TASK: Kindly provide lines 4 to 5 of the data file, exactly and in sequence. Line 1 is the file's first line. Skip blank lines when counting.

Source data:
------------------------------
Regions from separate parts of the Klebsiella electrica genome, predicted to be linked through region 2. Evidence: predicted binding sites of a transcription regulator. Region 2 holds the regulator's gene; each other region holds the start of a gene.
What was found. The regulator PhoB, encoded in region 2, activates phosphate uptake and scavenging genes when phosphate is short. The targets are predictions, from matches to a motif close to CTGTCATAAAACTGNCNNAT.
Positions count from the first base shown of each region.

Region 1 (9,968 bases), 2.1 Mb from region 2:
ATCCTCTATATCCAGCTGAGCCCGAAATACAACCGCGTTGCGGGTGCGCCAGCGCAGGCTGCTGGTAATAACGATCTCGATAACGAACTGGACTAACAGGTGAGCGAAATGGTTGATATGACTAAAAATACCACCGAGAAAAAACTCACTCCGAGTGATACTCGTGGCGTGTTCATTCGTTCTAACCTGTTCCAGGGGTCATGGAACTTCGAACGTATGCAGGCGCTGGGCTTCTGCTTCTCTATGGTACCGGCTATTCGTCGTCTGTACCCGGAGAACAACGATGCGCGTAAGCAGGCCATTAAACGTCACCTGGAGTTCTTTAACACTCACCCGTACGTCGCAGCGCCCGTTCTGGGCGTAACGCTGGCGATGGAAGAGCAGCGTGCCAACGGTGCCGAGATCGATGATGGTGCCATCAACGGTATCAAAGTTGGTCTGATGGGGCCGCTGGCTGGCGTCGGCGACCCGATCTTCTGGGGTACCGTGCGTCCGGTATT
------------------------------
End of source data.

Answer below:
Region 1 (9,968 bases), 2.1 Mb from region 2:
ATCCTCTATATCCAGCTGAGCCCGAAATACAACCGCGTTGCGGGTGCGCCAGCGCAGGCTGCTGGTAATAACGATCTCGATAACGAACTGGACTAACAGGTGAGCGAAATGGTTGATATGACTAAAAATACCACCGAGAAAAAACTCACTCCGAGTGATACTCGTGGCGTGTTCATTCGTTCTAACCTGTTCCAGGGGTCATGGAACTTCGAACGTATGCAGGCGCTGGGCTTCTGCTTCTCTATGGTACCGGCTATTCGTCGTCTGTACCCGGAGAACAACGATGCGCGTAAGCAGGCCATTAAACGTCACCTGGAGTTCTTTAACACTCACCCGTACGTCGCAGCGCCCGTTCTGGGCGTAACGCTGGCGATGGAAGAGCAGCGTGCCAACGGTGCCGAGATCGATGATGGTGCCATCAACGGTATCAAAGTTGGTCTGATGGGGCCGCTGGCTGGCGTCGGCGACCCGATCTTCTGGGGTACCGTGCGTCCGGTATT